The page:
Lord Byron Nelson: The Gentleman from Waxahachie

Byron_Nelson_by_Acme,_1944

Byron Nelson impacted the game of golf for decades.  He played as a child into his 90s, established a record win streak that may never be broken, became the first professional golfer to have a PGA TOUR tournament named after him, served as a golf commentator for ABC, mentored young golfers such as Tom Watson, developed the modern golf swing, and performed as an honorary starter at The Masters for years after he retired from playing.  However, his gentlemanly demeanor that set the standard for sportsman-like conduct may be his greatest contribution to the game.

Born in Waxahachie, Texas in 1912, John Byron Nelson, Jr. learned at an early age the tenets of Christianity from his parents.  His faith dictated the way Nelson carried himself and treated others throughout his life.  His fellow golfers considered him to be the perfect gentleman, which inspired The Atlanta Journal’s O. B. Keeler (Bobby Jones’ friend, mentor and biographer) to give Nelson the nickname of “Lord Byron.”

Nelson began learning the game as an eleven-year old caddie at Glen Garden Country Club in Fort Worth, Texas.  Three years later Nelson defeated fellow caddie and future golf great Ben Hogan in a tournament at the club.

By 1932, Nelson had elevated his game to that of a professional and earned a job as the golf professional at the Texarkana Golf Club two years later.  During the early 1930s, Nelson, like many golfers, switched from hickory-shaft woods to steel ones. He quickly realized a difference between swinging wood-shaft clubs and steel-shaft clubs.  With the way hickory shafts curved in the backswing, a golfer had to keep his lower body mostly still and generate power with his hands. Nelson recognized quickly that to be successful with steel-shaft clubs his swing would have to be redeveloped.  Nelson began to stand more upright and use his legs and feet to generate power.  He found that taking the club back straight, keeping his left arm rigid and with very little torque, he could keep the club head square through the hitting plane. Nelson then ascertained that he must keep his head still while his body shifted past it during the downswing.  Once he mastered his redesigned swing, Nelson found that he could repeat it easily and precisely.  He also found that his swing hit the ball with a more direct impact, which caused it to travel farther.  Consequently, Nelson is credited with developing the modern golf swing.  He also receives credit for designing the modern golf shoe and inventing the golf umbrella.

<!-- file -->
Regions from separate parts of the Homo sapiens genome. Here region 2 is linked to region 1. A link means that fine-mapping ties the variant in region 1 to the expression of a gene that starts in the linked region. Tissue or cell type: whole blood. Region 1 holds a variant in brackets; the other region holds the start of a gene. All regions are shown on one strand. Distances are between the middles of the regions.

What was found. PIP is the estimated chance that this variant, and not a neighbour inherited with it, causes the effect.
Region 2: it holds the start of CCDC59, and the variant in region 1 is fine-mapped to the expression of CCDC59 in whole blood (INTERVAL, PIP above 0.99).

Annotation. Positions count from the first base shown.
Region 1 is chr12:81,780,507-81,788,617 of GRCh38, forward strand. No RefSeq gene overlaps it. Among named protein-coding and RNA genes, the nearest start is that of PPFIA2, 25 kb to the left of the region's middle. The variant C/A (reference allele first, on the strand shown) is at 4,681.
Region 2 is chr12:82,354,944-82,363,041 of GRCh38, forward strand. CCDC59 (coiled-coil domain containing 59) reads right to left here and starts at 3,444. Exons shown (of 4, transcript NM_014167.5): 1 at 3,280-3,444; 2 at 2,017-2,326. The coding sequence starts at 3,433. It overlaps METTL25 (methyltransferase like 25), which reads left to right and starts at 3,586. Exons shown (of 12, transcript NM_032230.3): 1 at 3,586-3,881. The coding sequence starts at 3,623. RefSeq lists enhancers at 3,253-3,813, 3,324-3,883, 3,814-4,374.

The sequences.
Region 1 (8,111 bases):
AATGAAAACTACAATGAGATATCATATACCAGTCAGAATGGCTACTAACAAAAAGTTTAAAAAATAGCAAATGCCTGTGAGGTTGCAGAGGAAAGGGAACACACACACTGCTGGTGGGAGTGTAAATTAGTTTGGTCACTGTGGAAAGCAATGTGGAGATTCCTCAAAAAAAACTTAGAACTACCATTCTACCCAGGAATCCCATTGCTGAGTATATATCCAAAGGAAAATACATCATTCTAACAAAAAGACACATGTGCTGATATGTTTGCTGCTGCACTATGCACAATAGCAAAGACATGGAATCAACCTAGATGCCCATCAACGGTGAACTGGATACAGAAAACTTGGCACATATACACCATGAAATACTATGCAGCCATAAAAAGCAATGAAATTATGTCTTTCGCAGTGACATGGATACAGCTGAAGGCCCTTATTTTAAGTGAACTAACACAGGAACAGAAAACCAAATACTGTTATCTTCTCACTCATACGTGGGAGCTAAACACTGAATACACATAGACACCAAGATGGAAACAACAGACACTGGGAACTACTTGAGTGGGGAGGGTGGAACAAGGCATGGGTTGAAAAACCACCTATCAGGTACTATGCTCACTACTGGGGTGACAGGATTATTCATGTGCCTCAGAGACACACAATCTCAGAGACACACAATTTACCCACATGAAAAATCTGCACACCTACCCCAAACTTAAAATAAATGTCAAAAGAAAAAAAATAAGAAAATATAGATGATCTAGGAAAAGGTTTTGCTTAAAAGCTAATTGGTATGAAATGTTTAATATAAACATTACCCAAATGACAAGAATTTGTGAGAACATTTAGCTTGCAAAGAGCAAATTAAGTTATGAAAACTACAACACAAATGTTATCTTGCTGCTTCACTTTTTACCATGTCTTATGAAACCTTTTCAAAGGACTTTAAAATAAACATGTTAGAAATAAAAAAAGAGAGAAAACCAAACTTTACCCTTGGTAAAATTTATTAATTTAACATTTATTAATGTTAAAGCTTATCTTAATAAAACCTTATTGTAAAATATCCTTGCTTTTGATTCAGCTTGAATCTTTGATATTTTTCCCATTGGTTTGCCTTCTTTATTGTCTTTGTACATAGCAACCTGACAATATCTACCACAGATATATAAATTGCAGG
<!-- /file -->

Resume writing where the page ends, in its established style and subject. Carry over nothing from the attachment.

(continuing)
He joined the PGA TOUR in 1935 and won the New Jersey State Open that year for his first TOUR victory. That victory began an eleven year run that would witness 52 tournament championships, including the 1937 and 1942 Masters Tournaments, the 1939 United States Open, and the 1940 and 1945 PGA Championship titles.

The 1945 season for Nelson established him as one of the all-time great golfers.  He won eleven tournaments in a row and seven others, and he averaged 68.33 strokes per round, a record that stood until 2000 when Tiger Woods averaged 67.8.

Nelson retired from the TOUR to become a rancher in 1946, but never strayed far from the game.  He played on the 1947 United States Ryder Cup team and captained it in 1965.  Nelson came out of retirement briefly in 1951 to play the Bing Crosby Pro-Am and won the tournament for his last PGA TOUR victory.  He would play The Masters numerous times after retiring from the TOUR, finishing 15th in 1965.  While managing the ranch, Nelson also had time to mentor young golfers such as Ken Venturi and Tom Watson and serve as a golf commentator for ABC television in the 1960s into the 1980s.

His most enduring accolade may be the golf tournament renamed for him.  The Dallas Open became the Byron Nelson Classic in 1968 (it is now called the AT&T Byron Nelson).  The Salesmanship Club of Dallas organizes the tournament.  Much of the tournament proceeds go to help at-risk youth at the Salesman Club Youth and Family Centers in the Dallas area.  Nelson’s tournament has raised more than $100 million for the charity and became a special interest to him for years. Nelson in 2000 stated, “It (the tournament) has meant more to me, golf-wise, than anything.”

The gentleman from Waxahachie became one of the original eleven male inductees into the World Golf Hall of Fame in 1974 and passed away in 2006 at the age of 94.  Lord Byron arguably contributed more to the game of golf than any one individual and did so with a charm and grace unparalleled in the sport.  Some golf historians claim Nelson was the greatest golfer that ever lived.  While that may be debatable, everyone who ever encountered him would agree that Nelson had a gift for making people feel special, and that may be the greatest compliment one person can give to another.  Cheers to Lord Byron Nelson!

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